After you hear this presentation, please take a few minutes to comment about what you found most interesting or relevant. These comment boards will be a valuable way to share your thoughts, opinions, and questions throughout the series. If you ever have any technical questions, please feel free to contact support@psychotherapynetworker.org and our Support Team will help you.

06.05.2012   Posted In: NP0020 Men in Therapy: What Clinicians Need to Know   By Psychotherapy Networker
16
Comments
 

Men and Intimacy

 

A Relational Approach to Helping Male Clients

According to Patrick Dougherty, the biggest problem men have in psychotherapy isn’t that intimacy and the language of emotion is such foreign territory, but that therapists expect so little of them. In this clip from our upcoming streaming-video webcast series, “Men in Therapy: What Clinicians Need to Know,” Patrick explains what he means and how raising the bar for men expands the possibilities for the relational experiences they can have in our consulting rooms.



Patrick Dougherty has been in private practice for more than 30 years and has been studying Eastern philosophies and practices for the past 20 years. He teaches Qigong and is the author of Qigong in Psychotherapy: You Can Do So Much by Doing So Little and A Whole-Hearted Embrace.


Engaging Men In Therapy:
Everything Clinicians Need to Know

Starts Tuesday, June 5th

Click here for full course details.

05.30.2012   Posted In: NP0020 Men in Therapy: What Clinicians Need to Know   By Psychotherapy Networker
0
Comments
 

Engaging Men in Therapy

 

What Clinicians Need to Know

Some time ago, my wife, Jette (who just happens to be the world’s best couples’ therapist) and I were about to begin one of the several couples weekend workshops we hold every year. As we met the assorted participants in a conference room of a local hotel, it became obvious that, as usual, it was mostly the women who had dragged their mostly unwilling male partners to the weekend. During the first break, one of the men in the group approached Jette during an early break, obviously in real distress.

“You must change the sign downstairs in the lobby,” he hissed in her ear. The offending sign, there in public for all to see, said, “Couples Therapy—Mayfair Room.” The fact that he was attending a therapy event—a word so obnoxious to him that he could barely spit it out—in his mind, clearly identified him as a total wimp, a low-testosterone failure of a man, a complete loser in the masculinity sweepstakes. God forbid somebody he knew should catch him in such humiliating circumstances—it was akin to marching publicly into a room boldly labeled, “Child Molesters Convention Here.” Male shame strikes again.

depressedman

The great secret that most men harbor is how often we feel incompetent, weak, vulnerable, and inadequate, not up to the seemingly impossible task of being a “man” (whatever that means).

And when we fail, however it looks on the outside, we experience the corrosive, toxic, intolerable feelings of shame. Just the threat of being shamed is so dreadful to us that we will go to any lengths to avoid it—we will yell at or stonewall our wives, get drunk, pick fights, drive our cars like bats out of hell, join a militia, have sex with as many women as possible—do virtually anything to avoid it.

It seems odd that after nearly 50 years of focusing on gender norms and how they affect women, the inner world of men would still remain as dimly understood as it is, even by psychotherapists. Until recently, a prime obstacle has been the ideological truism that, deep down, both genders want exactly the same thing from their relationships. But as we’ve made real advances in understanding some of the differences between the male and female brain as well as grasping the biology of other social mammals, we’ve had to take another look at some of our conventional therapeutic wisdom about commonalities between the sexes.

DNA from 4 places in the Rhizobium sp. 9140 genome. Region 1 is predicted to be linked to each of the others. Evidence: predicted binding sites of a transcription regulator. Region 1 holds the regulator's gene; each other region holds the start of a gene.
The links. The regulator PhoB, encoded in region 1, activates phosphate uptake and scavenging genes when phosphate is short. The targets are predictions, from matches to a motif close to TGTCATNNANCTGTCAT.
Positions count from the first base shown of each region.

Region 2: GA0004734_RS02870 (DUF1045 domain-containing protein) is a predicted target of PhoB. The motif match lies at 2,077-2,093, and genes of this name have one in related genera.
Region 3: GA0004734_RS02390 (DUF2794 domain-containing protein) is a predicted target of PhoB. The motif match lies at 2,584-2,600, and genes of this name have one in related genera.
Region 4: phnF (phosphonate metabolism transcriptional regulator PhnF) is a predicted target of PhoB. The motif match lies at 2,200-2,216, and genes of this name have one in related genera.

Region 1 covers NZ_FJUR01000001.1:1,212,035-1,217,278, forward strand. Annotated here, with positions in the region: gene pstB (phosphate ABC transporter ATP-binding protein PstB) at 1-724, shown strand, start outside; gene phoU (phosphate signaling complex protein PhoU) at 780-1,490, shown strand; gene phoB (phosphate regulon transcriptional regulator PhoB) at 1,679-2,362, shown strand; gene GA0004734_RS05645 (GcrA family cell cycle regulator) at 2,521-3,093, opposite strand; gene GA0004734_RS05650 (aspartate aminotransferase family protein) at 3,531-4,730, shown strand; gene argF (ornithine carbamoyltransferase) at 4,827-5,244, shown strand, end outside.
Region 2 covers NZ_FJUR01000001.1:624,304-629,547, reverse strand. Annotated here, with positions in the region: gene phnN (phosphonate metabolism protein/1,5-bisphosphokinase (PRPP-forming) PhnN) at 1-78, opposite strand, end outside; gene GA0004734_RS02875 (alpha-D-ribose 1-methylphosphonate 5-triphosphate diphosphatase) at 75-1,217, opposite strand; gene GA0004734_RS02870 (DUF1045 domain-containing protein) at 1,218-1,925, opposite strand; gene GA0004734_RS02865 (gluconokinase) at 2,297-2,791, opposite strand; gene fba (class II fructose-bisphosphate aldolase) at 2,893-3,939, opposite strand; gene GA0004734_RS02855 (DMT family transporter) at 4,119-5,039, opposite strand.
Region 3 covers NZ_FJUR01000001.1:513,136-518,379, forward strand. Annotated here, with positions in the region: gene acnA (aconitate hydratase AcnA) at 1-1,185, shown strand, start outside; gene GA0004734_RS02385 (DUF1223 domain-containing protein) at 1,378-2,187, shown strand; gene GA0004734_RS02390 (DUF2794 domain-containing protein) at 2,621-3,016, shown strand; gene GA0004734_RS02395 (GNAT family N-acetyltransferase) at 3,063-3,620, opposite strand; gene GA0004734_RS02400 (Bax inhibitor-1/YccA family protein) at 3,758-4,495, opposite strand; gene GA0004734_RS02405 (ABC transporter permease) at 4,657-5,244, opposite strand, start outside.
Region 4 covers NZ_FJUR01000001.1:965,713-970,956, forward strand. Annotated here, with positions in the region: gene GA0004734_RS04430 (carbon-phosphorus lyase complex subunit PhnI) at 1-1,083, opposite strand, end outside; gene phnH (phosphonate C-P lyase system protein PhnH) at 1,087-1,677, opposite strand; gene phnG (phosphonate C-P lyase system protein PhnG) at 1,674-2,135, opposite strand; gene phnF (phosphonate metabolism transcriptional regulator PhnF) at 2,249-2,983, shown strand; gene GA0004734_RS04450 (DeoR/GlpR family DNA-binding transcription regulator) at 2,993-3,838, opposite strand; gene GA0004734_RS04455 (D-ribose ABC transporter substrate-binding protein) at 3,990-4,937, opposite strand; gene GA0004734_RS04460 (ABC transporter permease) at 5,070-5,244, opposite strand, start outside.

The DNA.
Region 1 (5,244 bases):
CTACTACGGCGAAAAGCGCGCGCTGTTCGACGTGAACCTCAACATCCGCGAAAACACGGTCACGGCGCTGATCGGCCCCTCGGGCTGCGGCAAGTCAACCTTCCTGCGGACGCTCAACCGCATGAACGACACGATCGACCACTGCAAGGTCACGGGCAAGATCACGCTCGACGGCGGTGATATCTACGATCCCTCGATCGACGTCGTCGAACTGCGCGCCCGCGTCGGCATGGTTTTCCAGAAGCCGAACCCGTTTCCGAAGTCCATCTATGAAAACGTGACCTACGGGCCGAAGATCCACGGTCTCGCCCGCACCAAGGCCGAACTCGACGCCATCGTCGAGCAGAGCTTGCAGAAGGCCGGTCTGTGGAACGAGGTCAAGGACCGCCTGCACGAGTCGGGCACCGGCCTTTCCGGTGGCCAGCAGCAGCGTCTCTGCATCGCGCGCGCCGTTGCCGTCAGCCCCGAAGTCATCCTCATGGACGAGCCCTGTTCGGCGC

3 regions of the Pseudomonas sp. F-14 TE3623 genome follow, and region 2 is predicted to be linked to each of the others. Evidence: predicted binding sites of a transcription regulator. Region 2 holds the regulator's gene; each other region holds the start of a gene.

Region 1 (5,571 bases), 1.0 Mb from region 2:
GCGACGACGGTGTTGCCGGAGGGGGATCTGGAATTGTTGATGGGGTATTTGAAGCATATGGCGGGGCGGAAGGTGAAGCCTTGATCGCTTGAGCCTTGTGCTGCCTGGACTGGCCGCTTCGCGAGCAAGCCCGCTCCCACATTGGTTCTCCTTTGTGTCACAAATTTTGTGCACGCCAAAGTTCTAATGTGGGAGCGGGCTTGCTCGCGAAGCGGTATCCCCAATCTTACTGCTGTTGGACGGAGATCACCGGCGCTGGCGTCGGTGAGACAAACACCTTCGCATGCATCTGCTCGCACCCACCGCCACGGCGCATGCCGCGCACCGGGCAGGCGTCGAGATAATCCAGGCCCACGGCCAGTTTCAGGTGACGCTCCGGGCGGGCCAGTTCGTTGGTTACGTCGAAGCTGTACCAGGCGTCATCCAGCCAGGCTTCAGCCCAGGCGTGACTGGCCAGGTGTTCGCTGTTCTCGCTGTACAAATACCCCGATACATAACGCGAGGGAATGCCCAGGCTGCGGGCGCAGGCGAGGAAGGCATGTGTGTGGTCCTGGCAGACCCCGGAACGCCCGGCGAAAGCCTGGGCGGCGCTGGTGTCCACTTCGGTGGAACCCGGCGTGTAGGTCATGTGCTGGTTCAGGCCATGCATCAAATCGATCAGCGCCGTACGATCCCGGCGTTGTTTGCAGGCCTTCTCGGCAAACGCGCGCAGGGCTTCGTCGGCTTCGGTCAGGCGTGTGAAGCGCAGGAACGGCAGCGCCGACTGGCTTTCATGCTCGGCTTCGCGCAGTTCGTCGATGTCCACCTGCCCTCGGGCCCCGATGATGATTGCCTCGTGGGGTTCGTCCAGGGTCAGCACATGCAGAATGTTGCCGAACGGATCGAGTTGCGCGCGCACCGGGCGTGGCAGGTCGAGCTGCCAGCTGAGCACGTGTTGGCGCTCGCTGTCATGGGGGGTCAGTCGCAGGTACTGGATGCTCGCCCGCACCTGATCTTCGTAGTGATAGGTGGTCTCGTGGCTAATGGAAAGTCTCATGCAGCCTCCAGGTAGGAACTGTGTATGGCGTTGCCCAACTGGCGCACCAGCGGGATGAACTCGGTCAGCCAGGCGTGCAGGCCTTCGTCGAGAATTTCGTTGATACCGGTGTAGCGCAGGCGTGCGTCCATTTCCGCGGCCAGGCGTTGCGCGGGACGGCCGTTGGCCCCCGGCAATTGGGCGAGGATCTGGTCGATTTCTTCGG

To explore further what some of our field’s most innovative contributors are discovering about working more effectively with men, here are two resources to check out. Just click here to preview the latest Networker streaming-video webcast series, Engaging Men in Therapy: Everything Clinicians Need to Know, beginning June 5th. And if you want some extremely thoughtful and provocative articles to challenge outdated clinical assumptions, click here to take a look at our May 2010 issue, The Secret World of Men. In either case, be prepared to discover how disconcerting—and illuminating—it is to embrace the possibility that men and women don’t necessarily want exactly the same things after all.

05.18.2012   Posted In: NP0020 Men in Therapy: What Clinicians Need to Know   By Rich Simon
5
Comments
 

Defusing Male Shame

 

Understanding the Significance to Male Clients

In our upcoming streaming-video webcast series, "Men In Therapy", David Wexler discusses how the experience and perception of shame affects male clients.

This clip is a quick look at how to develop an inviting therapeutic relationship with male clients based on straightforward guidance.



David Wexler is the Executive Director of the Relationship Training Institute. He’s the author of five books, including Men in Therapy: New Approaches for Effective Treatment and When Good Men Behave Badly.


Engaging Men In Therapy:
Everything Clinicians Need to Know

Starts Tuesday, June 5th

Click here for full course details.

05.17.2012   Posted In: NP0020 Men in Therapy: What Clinicians Need to Know   By Psychotherapy Networker
5
Comments
 

Male-Friendly Psychotherapy

 

How Brain Science Illuminates Gender Differences

Pat Love is the lead-off presenter in our upcoming streaming-video webcast series bringing together leading innovators who’ve developed practical approaches that integrate the latest research on gender differences with our evolving clinical wisdom.

This clip is a quick look at the kinds of cutting edge information with game-changing applications that can help make therapy more inviting for male clients.



Pat Love is a distinguished professor, relationship consultant, and licensed marriage and family therapist. She’s the author of Hot Monogamy and The Truth About Love and the coauthor of How to Improve Your Marriage Without Talking About It.


Engaging Men In Therapy:
Everything Clinicians Need to Know

Starts Tuesday, June 5th

Click here for full course details.

05.15.2012   Posted In: NP0020 Men in Therapy: What Clinicians Need to Know   By Psychotherapy Networker
4
Comments
 

I do blog this IDoBlog Community